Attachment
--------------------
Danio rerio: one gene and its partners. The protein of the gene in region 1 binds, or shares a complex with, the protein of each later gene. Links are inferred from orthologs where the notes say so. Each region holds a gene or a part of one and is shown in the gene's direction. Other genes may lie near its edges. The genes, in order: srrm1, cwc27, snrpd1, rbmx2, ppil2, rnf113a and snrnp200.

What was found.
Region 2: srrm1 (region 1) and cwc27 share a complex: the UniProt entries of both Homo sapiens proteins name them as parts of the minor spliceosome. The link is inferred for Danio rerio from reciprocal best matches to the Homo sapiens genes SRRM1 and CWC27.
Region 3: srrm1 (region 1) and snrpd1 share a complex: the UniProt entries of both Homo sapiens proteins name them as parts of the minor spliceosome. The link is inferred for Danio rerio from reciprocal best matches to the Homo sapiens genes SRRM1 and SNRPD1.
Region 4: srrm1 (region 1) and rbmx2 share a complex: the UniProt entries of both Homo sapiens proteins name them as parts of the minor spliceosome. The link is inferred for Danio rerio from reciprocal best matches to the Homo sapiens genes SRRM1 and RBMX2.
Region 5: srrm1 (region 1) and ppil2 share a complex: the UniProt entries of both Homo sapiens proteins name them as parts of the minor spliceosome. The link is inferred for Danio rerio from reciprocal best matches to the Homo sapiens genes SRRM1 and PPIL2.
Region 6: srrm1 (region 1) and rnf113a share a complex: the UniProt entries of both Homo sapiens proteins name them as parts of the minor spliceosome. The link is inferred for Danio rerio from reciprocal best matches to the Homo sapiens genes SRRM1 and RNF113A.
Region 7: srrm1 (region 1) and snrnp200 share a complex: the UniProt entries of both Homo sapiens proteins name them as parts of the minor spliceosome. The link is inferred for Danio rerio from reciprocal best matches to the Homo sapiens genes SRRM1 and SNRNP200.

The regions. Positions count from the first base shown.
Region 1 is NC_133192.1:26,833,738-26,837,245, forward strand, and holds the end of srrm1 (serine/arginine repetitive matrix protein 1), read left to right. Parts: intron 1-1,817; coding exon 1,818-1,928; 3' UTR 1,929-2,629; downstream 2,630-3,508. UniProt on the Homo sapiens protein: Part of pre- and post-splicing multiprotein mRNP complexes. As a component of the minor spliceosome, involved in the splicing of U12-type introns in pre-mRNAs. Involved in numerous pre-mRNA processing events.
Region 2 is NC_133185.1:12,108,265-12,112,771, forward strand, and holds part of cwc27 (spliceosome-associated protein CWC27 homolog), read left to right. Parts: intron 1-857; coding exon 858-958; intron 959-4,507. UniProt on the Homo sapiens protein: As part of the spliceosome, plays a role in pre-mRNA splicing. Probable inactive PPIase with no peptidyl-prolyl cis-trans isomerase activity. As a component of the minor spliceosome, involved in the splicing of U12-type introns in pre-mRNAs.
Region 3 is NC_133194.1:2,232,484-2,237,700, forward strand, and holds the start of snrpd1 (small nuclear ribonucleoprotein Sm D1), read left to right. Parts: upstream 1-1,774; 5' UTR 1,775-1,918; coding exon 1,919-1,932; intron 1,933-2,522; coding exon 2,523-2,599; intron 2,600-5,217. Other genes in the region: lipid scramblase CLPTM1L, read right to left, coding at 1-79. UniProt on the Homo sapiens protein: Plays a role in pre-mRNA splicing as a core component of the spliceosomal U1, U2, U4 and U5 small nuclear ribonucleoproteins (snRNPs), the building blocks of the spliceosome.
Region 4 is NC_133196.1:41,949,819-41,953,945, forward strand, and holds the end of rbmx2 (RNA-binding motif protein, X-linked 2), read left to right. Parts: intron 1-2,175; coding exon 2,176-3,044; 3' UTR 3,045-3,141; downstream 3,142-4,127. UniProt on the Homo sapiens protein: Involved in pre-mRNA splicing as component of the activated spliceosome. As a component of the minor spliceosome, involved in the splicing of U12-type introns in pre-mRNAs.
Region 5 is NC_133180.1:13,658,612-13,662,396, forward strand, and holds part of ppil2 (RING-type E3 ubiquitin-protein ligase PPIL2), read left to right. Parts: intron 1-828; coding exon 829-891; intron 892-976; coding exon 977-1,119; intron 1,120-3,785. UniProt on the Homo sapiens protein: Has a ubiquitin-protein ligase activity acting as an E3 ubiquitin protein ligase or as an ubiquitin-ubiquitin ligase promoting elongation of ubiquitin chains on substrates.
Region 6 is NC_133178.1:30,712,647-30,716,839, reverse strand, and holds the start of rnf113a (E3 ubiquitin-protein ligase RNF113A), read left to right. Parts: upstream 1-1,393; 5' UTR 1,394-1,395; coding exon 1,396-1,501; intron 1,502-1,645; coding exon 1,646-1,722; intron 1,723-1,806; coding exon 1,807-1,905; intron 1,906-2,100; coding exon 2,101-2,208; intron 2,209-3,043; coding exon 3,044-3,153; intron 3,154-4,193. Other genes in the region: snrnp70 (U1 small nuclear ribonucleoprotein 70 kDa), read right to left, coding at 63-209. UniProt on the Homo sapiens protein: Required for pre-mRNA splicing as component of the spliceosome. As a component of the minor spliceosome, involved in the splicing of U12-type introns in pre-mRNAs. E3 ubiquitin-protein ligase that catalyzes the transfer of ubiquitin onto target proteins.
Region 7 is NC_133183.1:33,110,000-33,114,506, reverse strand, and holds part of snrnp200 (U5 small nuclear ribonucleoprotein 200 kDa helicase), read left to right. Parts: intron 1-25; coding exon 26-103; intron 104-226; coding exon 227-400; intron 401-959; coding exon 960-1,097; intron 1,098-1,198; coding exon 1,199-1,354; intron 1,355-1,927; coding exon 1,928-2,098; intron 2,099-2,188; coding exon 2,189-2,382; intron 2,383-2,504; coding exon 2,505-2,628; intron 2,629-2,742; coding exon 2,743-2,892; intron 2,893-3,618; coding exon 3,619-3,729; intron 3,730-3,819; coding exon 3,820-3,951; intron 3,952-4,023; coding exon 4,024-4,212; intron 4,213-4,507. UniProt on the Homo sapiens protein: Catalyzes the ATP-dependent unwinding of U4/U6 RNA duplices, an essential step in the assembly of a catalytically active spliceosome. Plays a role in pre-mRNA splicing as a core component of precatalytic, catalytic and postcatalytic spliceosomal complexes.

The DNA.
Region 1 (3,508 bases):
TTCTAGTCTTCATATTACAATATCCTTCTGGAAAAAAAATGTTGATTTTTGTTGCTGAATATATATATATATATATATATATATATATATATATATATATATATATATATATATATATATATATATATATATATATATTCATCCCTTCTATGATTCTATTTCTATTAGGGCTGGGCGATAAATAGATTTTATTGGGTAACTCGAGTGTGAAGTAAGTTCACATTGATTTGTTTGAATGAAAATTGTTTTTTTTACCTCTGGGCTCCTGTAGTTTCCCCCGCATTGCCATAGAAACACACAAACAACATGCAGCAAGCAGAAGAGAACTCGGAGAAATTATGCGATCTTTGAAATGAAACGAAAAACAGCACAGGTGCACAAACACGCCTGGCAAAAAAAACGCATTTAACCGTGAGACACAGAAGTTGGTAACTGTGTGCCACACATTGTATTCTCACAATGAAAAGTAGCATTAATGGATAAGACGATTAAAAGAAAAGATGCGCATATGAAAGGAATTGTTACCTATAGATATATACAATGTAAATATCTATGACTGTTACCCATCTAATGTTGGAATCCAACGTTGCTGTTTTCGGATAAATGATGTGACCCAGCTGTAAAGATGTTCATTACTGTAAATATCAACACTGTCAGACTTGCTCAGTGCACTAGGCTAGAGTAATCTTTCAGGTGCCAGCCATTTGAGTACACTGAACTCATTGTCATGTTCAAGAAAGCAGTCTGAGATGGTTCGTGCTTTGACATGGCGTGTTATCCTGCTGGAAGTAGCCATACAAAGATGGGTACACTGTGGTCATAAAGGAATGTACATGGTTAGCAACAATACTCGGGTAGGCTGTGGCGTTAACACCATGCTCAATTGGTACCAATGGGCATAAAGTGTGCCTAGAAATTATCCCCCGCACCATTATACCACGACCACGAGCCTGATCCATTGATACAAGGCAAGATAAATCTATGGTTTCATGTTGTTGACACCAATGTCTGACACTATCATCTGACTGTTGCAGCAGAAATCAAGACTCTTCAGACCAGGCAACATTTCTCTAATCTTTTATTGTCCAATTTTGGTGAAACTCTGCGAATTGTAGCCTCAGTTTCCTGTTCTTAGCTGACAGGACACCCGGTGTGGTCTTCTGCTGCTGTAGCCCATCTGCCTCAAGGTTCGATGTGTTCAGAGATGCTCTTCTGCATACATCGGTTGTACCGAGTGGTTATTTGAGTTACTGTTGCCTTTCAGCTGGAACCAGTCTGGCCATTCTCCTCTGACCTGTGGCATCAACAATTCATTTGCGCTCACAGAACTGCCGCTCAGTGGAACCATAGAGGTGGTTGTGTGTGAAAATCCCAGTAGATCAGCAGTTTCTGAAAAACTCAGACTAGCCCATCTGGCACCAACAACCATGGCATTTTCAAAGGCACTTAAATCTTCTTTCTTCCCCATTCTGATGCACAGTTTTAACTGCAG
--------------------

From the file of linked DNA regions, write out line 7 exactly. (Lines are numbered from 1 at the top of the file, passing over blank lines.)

Region 6: srrm1 (region 1) and rnf113a share a complex: the UniProt entries of both Homo sapiens proteins name them as parts of the minor spliceosome. The link is inferred for Danio rerio from reciprocal best matches to the Homo sapiens genes SRRM1 and RNF113A.